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Imaginación Poética y Crisis Social en la Poesía Mexicana Contemporánea


This dissertation is a study of three recent books by contemporary Mexican authors born in the

1970s. The dissertation examines the relationship between textual strategies and the ongoing

social and political crisis of the last two decades in Mexico, in the work of the poets María

Rivera, Heriberto Yépez and Dolores Dorantes. In my reading, these works present the reader

with new and radical ways of understanding the relationship between literature and society, and

more particularly, between poetry and politics. Together, they also represent an important

critique of the cultural and poetic legacy of figures like the late poet Octavio Paz.

The first chapter focuses on the work of the poet María Rivera, particularly her two poems, "Los

muertos" (2011) and "Oscuro" (2017). I propose that the "anomalous poetics" proposed by

Rivera serves as a vehicle for a double criticism. On the one hand, she questions the hegemonic

notion of a type of cosmopolitan and seemingly atemporal literature, a notion established largely

by the late poet Octavio Paz, under whom Rivera herself was formed. On the other hand, she also

questions the implicit agreements through which contemporary literary communities are

constituted. At the textual level, this critique translates into the emergence of thematic and

formal elements that account for a markedly political new poetics on the horizon of

contemporary Mexican literature. The second part of the chapter is dedicated to the poem "Los

muertos", written in 2011, the historical importance of which lies in having been one of the first

poems to openly break with the literary silence around the escalation of violence caused by

militarization. The systematic use of textual strategies such as repetition and lists in the poem not

only makes visible the countless dead and disappeared in Mexico over the last two decades, but

it also problematizes the supposed linearity and continuity with which Mexican history has been

perceived. That is, the poem formally interrupts a historical "filiative" vision of the nation, based

on the continuity of alleged symbolic and ethnic elements. Instead, the poem articulates an

"affiliate" totality founded on affinity and empathy between diverse groups.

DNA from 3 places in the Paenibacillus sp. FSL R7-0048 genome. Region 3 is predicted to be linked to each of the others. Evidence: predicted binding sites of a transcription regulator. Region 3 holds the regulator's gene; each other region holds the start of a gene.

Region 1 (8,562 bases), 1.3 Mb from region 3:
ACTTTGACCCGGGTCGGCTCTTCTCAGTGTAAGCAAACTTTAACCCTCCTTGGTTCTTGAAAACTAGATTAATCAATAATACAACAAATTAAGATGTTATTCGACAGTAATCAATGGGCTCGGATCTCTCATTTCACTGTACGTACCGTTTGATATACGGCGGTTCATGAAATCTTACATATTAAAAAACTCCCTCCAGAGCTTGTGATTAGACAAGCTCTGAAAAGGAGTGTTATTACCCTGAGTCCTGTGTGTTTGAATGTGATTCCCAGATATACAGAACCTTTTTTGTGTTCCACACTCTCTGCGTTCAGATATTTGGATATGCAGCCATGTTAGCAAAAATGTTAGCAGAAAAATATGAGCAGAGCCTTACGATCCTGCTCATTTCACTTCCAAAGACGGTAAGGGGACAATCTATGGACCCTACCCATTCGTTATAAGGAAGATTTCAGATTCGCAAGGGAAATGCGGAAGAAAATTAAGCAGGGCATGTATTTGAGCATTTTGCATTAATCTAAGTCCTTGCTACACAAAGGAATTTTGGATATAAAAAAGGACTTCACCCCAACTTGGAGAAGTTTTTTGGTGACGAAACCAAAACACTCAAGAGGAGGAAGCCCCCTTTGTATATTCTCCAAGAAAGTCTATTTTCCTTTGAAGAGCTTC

The second chapter studies the book Transnational Battle Field (2017) by the poet Heriberto

Yépez. The chapter pays attention especially to the modalities with which the author explores

social antagonisms and some of the transformations in subjectivity derived from neoliberalism.

The transnational lens that Yépez has employed in his entire work is also present in

Transnational Battle Field, a book that was written directly in English. This focus opens other

avenues of reflection beyond the national context within which a large part of recent literary

works thematize contemporary violence and social crisis. In dialogue with the decolonial

thinking of Frantz Fanon, Yépez invites the reader to recognize the social praxis that is

potentially present in works of art; such praxis is able to generate and question critical

subjectivities, and question the current cultural, linguistic and aesthetic homogenization at a

transnational level.

The third and final chapter analyzes the book Estilo by the poet Dolores Dorantes. Her book

textually displays affects and images that, in my reading, mimic and represent economic

processes that inform the ongoing climate of violence against poor working-class women in the

U.S.-Mexico border area. For Dorantes and contemporary thinkers like Silvia Federici, violence

against women must be understood as an expression that goes beyond the cultural, and that

points to a complex knot of violent economic change derived from the transformation of capital

worldwide. Dorantes' book captures and represents elements that suggest phenomena such as

population displacement, the attack on working women and the production of value through

labor exploitation. Circulating within a landscape of contemporary misogynistic imaginary, as

well as a series of economic processes, with the use of a "nosotras" that articulates the poetic

voice of the book, Dorantes criticizes the notion of a traditional and unified lyrical subject that is

still predominant in Mexican literature.

This dissertation represents an invitation to read a group of contemporary works that imagine and

build a radical relationship between contemporary textualities, political and poetic imaginations

and social crisis.

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